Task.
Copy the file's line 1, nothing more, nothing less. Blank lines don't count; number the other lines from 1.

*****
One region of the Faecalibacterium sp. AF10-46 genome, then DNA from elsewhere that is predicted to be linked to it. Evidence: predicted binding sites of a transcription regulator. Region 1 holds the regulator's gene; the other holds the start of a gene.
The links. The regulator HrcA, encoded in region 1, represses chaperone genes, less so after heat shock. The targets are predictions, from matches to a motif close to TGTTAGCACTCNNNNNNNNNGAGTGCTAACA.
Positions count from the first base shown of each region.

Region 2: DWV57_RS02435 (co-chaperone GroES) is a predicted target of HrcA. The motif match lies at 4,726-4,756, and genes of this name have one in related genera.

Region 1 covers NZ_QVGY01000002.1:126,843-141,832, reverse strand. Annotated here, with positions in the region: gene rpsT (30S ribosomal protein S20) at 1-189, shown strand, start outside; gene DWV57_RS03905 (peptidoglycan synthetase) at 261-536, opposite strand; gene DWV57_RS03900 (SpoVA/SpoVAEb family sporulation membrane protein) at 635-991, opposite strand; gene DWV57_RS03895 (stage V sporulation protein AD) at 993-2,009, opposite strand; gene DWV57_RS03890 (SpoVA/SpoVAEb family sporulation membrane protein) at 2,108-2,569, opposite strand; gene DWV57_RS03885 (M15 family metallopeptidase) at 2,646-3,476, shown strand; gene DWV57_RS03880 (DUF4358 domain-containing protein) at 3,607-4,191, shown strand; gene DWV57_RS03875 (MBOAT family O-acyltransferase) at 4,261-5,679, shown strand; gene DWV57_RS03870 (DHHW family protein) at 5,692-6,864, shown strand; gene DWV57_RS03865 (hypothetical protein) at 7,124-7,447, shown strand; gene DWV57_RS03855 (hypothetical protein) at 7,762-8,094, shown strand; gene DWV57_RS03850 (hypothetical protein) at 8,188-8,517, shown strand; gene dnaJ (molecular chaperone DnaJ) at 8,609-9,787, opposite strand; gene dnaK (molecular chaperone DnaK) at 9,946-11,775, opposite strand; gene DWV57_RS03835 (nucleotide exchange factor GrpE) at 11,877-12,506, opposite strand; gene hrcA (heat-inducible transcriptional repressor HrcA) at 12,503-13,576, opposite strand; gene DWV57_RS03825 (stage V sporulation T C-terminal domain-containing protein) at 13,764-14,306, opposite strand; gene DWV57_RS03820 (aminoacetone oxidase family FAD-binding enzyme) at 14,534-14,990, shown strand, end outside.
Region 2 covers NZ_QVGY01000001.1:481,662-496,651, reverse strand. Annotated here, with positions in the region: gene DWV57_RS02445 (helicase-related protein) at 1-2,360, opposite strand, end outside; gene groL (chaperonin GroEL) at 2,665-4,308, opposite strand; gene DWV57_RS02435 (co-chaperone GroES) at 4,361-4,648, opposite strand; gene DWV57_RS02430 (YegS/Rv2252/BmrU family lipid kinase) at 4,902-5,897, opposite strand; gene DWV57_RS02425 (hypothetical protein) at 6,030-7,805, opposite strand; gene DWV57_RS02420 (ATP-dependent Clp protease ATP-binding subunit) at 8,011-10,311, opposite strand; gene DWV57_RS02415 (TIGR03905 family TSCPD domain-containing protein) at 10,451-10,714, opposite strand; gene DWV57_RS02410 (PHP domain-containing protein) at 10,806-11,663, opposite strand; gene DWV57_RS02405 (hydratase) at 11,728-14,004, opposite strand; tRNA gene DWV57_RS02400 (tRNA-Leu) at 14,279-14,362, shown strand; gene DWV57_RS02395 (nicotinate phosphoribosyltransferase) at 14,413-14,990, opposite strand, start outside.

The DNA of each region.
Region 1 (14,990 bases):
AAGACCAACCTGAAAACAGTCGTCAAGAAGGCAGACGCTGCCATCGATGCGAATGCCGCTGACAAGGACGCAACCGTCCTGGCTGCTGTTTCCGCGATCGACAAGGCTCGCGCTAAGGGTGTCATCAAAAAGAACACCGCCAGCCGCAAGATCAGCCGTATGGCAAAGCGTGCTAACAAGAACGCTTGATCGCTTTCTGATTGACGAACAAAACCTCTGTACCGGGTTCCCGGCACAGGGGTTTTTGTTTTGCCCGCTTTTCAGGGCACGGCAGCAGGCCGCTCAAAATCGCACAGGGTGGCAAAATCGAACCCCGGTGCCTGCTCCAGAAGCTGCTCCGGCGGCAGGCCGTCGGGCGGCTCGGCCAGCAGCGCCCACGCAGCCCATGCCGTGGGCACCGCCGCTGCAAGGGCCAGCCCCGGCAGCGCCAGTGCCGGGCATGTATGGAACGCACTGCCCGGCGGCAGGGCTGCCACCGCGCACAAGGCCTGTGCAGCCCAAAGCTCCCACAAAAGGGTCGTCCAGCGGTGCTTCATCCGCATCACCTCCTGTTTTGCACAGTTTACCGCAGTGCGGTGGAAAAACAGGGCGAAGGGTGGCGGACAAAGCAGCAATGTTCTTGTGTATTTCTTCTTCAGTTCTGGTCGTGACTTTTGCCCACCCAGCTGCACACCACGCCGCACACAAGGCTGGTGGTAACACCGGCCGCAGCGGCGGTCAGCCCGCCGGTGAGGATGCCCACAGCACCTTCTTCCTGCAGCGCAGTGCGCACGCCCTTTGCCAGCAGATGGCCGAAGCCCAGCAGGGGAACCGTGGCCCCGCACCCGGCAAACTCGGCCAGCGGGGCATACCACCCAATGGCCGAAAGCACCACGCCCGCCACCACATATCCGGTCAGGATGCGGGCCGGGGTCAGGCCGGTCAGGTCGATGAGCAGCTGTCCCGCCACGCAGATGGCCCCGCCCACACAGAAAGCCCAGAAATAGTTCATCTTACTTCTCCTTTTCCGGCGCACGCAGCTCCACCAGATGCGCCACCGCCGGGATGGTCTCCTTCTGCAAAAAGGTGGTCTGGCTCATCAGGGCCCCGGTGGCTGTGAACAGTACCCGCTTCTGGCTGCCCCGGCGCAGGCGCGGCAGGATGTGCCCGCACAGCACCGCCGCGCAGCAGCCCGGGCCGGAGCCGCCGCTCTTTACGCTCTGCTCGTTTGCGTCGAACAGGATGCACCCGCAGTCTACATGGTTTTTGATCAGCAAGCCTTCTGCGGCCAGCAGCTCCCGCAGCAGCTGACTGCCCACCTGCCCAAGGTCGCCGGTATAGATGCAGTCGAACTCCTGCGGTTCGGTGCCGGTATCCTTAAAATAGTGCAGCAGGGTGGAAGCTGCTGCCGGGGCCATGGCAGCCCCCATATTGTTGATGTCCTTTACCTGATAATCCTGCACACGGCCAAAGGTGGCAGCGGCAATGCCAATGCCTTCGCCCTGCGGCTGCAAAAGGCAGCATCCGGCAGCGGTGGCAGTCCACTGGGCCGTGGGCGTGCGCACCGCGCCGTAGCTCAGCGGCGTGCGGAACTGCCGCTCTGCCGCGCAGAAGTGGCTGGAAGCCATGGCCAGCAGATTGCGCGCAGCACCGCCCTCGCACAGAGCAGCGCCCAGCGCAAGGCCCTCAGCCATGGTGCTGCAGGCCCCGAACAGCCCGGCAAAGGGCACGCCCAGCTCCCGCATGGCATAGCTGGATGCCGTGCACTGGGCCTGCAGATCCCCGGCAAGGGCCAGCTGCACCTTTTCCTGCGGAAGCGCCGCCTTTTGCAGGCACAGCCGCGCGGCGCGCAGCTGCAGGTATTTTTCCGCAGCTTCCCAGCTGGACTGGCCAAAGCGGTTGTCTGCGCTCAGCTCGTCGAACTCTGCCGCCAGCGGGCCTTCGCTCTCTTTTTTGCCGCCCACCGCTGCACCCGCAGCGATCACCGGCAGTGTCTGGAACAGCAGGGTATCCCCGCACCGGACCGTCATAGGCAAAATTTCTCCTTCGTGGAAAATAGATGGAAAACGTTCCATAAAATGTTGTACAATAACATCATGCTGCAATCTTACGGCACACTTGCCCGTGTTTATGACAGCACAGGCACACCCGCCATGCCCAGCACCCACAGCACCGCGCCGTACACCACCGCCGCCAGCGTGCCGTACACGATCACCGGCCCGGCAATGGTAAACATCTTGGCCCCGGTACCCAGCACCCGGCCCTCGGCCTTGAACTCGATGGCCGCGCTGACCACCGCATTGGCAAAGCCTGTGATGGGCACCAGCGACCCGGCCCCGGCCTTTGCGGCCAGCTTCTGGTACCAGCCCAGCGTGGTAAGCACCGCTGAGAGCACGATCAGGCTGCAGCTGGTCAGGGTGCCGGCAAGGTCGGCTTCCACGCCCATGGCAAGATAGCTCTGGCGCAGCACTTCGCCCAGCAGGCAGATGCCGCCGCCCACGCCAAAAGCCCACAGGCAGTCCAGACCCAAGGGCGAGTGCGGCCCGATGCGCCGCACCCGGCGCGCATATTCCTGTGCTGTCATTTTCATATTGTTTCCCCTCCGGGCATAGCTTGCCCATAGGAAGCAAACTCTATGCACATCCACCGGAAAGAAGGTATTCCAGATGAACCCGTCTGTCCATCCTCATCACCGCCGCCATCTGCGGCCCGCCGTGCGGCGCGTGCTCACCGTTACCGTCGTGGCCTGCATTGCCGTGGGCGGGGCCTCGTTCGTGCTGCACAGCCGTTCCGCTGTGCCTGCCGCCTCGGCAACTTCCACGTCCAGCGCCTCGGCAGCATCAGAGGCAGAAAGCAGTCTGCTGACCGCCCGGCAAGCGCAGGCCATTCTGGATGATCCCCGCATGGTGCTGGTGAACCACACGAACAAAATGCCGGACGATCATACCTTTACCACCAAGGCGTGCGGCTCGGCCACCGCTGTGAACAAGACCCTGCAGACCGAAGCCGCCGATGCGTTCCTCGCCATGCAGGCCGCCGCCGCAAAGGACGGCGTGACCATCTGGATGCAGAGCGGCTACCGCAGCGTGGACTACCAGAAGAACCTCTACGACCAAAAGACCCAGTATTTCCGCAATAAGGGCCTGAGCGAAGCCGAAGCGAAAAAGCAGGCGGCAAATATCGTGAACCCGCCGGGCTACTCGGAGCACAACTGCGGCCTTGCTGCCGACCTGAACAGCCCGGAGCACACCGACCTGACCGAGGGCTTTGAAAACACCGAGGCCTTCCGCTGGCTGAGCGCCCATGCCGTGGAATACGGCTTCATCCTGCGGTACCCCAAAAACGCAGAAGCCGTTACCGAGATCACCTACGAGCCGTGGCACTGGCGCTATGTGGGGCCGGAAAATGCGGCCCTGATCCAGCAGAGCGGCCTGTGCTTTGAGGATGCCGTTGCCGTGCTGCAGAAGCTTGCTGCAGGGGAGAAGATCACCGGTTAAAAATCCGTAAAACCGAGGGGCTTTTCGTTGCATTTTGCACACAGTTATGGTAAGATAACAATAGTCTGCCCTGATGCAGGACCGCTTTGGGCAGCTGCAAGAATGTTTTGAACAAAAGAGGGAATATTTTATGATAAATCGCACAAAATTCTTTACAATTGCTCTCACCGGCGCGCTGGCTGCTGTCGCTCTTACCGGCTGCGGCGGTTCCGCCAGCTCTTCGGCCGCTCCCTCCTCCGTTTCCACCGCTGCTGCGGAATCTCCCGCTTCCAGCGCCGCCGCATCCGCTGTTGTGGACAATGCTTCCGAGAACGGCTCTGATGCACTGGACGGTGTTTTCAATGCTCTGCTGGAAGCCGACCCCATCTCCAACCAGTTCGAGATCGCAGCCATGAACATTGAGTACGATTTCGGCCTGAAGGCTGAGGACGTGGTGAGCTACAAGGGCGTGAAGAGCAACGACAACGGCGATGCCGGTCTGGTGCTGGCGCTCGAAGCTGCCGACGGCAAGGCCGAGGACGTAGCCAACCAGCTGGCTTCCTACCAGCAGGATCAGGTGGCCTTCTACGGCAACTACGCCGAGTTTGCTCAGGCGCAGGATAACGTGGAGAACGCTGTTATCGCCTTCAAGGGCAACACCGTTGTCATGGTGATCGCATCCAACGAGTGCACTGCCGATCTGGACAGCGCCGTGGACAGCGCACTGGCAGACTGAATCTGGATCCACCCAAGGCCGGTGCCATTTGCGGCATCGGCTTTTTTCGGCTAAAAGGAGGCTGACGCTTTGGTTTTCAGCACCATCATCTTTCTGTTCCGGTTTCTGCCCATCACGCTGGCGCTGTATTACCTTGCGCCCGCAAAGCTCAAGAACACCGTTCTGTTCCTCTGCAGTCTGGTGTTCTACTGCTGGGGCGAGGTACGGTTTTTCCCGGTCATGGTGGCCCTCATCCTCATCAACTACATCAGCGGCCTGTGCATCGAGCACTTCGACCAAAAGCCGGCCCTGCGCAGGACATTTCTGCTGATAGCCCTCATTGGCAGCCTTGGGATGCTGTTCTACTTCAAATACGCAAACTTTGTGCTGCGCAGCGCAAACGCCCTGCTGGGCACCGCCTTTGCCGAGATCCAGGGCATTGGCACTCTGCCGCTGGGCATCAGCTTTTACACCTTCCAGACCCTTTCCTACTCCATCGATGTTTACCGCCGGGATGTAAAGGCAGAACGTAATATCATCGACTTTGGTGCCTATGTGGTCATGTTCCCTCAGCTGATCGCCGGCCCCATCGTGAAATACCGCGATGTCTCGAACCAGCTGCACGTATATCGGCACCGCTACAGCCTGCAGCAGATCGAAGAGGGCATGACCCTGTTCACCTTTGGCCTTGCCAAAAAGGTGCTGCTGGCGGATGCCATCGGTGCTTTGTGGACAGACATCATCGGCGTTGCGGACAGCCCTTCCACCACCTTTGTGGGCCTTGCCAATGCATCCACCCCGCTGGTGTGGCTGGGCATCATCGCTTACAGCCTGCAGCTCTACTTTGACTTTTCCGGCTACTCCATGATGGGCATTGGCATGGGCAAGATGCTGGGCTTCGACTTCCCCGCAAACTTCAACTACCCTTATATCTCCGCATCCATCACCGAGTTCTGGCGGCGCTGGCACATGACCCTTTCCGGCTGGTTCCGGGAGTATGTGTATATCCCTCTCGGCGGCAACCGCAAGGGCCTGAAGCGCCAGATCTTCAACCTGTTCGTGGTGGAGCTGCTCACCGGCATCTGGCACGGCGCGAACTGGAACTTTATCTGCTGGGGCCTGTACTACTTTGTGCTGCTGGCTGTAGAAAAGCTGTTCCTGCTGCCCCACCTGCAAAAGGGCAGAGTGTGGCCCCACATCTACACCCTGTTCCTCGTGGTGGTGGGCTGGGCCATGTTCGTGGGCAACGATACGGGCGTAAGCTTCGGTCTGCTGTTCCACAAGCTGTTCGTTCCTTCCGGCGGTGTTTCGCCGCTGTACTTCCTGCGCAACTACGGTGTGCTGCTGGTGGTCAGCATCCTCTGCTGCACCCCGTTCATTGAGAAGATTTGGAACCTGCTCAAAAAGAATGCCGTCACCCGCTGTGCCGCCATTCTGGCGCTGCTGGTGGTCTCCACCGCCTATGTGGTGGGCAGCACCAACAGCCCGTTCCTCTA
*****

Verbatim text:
One region of the Faecalibacterium sp. AF10-46 genome, then DNA from elsewhere that is predicted to be linked to it. Evidence: predicted binding sites of a transcription regulator. Region 1 holds the regulator's gene; the other holds the start of a gene.